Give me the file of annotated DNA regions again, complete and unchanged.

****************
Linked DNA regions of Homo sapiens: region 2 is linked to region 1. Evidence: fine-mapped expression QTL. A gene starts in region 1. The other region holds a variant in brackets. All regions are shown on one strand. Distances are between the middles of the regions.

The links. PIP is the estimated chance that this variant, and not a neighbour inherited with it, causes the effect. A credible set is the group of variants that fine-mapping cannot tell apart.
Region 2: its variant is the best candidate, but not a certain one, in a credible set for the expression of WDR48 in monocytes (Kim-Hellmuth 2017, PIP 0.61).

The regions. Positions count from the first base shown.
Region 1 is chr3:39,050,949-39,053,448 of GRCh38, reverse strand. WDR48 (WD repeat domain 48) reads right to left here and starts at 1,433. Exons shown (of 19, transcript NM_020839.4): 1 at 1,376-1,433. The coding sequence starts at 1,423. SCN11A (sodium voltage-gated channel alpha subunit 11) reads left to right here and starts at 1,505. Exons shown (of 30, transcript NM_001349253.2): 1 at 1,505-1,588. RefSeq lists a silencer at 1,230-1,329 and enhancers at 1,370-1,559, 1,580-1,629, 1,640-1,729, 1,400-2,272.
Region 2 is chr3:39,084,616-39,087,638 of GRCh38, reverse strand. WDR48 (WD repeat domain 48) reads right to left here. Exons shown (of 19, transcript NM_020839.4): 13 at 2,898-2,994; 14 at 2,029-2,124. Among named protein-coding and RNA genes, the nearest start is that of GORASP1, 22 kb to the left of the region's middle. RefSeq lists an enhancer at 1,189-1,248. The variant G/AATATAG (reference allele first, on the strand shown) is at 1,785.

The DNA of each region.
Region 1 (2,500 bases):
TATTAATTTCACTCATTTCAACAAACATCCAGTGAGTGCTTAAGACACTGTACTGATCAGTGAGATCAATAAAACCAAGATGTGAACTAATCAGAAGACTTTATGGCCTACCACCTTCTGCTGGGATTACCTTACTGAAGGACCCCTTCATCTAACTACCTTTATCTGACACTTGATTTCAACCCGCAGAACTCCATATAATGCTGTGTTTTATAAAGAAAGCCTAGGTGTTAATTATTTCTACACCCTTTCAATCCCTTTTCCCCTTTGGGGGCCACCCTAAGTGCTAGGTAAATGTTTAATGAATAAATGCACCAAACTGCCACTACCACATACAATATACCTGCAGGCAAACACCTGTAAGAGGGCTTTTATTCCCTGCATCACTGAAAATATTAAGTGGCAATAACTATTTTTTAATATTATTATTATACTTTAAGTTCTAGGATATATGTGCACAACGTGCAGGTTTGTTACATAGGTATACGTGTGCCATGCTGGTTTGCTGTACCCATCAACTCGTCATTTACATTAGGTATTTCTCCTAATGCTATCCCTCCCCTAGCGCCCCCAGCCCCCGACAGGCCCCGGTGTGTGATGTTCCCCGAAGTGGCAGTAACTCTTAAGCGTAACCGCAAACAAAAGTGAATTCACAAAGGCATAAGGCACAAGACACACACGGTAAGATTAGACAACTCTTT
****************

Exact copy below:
Linked DNA regions of Homo sapiens: region 2 is linked to region 1. Evidence: fine-mapped expression QTL. A gene starts in region 1. The other region holds a variant in brackets. All regions are shown on one strand. Distances are between the middles of the regions.

The links. PIP is the estimated chance that this variant, and not a neighbour inherited with it, causes the effect. A credible set is the group of variants that fine-mapping cannot tell apart.
Region 2: its variant is the best candidate, but not a certain one, in a credible set for the expression of WDR48 in monocytes (Kim-Hellmuth 2017, PIP 0.61).

The regions. Positions count from the first base shown.
Region 1 is chr3:39,050,949-39,053,448 of GRCh38, reverse strand. WDR48 (WD repeat domain 48) reads right to left here and starts at 1,433. Exons shown (of 19, transcript NM_020839.4): 1 at 1,376-1,433. The coding sequence starts at 1,423. SCN11A (sodium voltage-gated channel alpha subunit 11) reads left to right here and starts at 1,505. Exons shown (of 30, transcript NM_001349253.2): 1 at 1,505-1,588. RefSeq lists a silencer at 1,230-1,329 and enhancers at 1,370-1,559, 1,580-1,629, 1,640-1,729, 1,400-2,272.
Region 2 is chr3:39,084,616-39,087,638 of GRCh38, reverse strand. WDR48 (WD repeat domain 48) reads right to left here. Exons shown (of 19, transcript NM_020839.4): 13 at 2,898-2,994; 14 at 2,029-2,124. Among named protein-coding and RNA genes, the nearest start is that of GORASP1, 22 kb to the left of the region's middle. RefSeq lists an enhancer at 1,189-1,248. The variant G/AATATAG (reference allele first, on the strand shown) is at 1,785.

The DNA of each region.
Region 1 (2,500 bases):
TATTAATTTCACTCATTTCAACAAACATCCAGTGAGTGCTTAAGACACTGTACTGATCAGTGAGATCAATAAAACCAAGATGTGAACTAATCAGAAGACTTTATGGCCTACCACCTTCTGCTGGGATTACCTTACTGAAGGACCCCTTCATCTAACTACCTTTATCTGACACTTGATTTCAACCCGCAGAACTCCATATAATGCTGTGTTTTATAAAGAAAGCCTAGGTGTTAATTATTTCTACACCCTTTCAATCCCTTTTCCCCTTTGGGGGCCACCCTAAGTGCTAGGTAAATGTTTAATGAATAAATGCACCAAACTGCCACTACCACATACAATATACCTGCAGGCAAACACCTGTAAGAGGGCTTTTATTCCCTGCATCACTGAAAATATTAAGTGGCAATAACTATTTTTTAATATTATTATTATACTTTAAGTTCTAGGATATATGTGCACAACGTGCAGGTTTGTTACATAGGTATACGTGTGCCATGCTGGTTTGCTGTACCCATCAACTCGTCATTTACATTAGGTATTTCTCCTAATGCTATCCCTCCCCTAGCGCCCCCAGCCCCCGACAGGCCCCGGTGTGTGATGTTCCCCGAAGTGGCAGTAACTCTTAAGCGTAACCGCAAACAAAAGTGAATTCACAAAGGCATAAGGCACAAGACACACACGGTAAGATTAGACAACTCTTT